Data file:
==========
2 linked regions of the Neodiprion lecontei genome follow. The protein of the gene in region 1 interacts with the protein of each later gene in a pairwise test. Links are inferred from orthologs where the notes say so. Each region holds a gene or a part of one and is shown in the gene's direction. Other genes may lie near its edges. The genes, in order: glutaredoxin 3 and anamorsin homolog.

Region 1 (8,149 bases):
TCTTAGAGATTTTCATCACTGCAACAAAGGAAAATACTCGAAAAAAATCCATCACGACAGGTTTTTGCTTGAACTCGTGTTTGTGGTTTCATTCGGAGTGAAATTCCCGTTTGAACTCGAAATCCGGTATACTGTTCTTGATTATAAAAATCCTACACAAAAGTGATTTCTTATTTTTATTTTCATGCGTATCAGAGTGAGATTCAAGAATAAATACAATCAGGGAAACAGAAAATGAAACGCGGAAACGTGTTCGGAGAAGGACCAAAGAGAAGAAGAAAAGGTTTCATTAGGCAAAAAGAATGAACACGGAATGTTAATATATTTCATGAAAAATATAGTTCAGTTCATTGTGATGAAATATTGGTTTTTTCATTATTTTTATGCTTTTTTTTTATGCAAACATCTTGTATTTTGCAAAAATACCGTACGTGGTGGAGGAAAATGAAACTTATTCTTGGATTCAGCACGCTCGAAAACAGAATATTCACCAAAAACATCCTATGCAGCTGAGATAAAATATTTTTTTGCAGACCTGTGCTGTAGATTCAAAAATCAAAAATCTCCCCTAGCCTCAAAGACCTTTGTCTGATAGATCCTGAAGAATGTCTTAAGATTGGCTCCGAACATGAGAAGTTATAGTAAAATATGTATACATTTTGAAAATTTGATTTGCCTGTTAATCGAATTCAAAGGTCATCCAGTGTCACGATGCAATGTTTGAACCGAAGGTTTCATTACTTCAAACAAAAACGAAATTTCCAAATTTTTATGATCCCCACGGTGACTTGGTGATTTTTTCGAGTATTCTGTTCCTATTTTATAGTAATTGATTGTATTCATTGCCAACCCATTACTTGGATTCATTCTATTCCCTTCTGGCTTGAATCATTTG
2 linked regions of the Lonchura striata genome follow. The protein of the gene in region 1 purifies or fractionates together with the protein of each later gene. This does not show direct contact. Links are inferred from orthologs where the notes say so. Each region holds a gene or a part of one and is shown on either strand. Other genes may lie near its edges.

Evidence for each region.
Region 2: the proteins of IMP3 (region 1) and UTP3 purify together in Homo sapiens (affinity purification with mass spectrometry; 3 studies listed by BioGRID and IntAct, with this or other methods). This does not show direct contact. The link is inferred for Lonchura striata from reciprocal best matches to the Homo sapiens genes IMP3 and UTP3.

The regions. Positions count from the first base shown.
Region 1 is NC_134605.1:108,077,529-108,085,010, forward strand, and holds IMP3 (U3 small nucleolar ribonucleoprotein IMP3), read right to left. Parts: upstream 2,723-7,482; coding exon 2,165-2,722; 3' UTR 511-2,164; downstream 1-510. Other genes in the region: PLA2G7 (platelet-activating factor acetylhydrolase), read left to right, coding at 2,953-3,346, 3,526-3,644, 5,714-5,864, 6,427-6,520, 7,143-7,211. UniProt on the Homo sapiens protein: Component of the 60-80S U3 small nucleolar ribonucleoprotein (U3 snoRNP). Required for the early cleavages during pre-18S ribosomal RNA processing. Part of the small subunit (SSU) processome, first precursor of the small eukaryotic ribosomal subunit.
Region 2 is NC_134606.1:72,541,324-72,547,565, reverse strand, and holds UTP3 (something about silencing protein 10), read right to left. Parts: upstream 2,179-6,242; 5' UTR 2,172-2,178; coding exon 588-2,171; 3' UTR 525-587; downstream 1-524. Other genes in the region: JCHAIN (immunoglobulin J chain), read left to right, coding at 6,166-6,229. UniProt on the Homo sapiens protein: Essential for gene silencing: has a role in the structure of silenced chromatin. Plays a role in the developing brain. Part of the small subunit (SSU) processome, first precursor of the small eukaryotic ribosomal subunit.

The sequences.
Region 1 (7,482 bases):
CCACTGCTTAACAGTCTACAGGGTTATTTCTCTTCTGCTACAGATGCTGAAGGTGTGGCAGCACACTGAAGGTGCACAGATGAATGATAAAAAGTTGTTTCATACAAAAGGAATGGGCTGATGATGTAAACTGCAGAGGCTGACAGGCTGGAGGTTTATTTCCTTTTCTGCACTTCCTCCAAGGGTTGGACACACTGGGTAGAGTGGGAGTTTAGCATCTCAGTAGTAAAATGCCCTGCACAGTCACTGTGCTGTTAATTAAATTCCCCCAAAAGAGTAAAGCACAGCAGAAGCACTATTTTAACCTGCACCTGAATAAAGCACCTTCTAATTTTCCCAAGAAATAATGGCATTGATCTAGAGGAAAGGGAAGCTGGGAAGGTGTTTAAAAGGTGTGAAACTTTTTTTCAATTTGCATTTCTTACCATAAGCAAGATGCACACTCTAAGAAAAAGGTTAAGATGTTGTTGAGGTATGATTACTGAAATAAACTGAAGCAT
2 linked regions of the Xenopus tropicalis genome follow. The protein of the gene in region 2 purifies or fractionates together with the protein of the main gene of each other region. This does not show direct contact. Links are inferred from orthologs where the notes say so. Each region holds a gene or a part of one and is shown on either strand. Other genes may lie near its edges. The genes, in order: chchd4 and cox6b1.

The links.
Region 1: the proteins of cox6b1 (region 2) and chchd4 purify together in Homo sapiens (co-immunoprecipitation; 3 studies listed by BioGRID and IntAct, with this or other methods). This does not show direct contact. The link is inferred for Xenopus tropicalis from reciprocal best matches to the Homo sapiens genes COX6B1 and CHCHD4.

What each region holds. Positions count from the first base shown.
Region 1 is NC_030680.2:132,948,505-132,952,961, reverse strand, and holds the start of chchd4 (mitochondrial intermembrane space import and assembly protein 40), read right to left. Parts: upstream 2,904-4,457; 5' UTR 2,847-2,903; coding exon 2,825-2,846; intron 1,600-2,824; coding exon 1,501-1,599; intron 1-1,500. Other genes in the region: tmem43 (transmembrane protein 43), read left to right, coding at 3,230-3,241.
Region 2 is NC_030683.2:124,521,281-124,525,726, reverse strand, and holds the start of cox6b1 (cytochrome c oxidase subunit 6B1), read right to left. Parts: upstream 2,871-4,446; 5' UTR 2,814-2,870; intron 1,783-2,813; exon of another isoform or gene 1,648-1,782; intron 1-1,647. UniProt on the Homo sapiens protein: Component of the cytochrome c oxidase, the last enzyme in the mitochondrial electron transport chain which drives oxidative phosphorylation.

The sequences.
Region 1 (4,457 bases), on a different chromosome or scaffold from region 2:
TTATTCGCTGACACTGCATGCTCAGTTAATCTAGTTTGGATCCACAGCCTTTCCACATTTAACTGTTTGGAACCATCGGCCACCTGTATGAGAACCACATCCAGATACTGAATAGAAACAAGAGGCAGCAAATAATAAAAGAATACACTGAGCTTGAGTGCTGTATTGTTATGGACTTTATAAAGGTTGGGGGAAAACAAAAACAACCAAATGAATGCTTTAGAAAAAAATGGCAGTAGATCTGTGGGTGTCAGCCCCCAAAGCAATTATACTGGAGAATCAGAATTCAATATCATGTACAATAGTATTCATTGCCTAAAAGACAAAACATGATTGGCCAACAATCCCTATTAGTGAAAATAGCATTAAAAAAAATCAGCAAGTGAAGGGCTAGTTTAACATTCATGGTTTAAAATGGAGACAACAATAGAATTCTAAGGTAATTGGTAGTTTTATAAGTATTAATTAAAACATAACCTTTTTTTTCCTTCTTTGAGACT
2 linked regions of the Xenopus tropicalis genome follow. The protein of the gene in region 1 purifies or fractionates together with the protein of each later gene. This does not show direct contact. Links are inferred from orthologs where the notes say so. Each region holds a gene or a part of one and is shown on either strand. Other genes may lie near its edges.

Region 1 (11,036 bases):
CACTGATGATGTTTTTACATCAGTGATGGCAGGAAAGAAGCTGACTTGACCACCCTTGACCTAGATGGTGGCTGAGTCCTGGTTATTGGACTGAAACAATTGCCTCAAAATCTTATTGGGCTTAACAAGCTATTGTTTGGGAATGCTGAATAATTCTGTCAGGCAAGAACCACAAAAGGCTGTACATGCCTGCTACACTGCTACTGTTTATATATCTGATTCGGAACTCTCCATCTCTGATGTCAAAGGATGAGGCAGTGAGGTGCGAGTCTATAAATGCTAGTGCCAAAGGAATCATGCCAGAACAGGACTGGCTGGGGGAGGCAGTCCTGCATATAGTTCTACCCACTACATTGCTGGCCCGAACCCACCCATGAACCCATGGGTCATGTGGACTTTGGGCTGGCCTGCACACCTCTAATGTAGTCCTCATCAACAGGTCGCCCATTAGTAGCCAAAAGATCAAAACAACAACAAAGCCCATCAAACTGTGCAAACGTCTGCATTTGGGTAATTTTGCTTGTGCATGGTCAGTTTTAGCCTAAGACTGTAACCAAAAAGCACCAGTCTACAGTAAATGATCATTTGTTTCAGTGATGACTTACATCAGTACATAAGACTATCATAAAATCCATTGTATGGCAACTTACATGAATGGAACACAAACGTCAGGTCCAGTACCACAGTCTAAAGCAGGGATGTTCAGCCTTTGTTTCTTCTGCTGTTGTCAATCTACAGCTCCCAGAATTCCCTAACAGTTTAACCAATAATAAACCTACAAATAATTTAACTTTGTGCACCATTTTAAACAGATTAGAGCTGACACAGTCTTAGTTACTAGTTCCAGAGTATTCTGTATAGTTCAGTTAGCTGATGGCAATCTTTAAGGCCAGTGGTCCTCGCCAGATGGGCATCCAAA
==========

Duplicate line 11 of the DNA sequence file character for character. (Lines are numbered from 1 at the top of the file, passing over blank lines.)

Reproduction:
Region 1 (7,482 bases):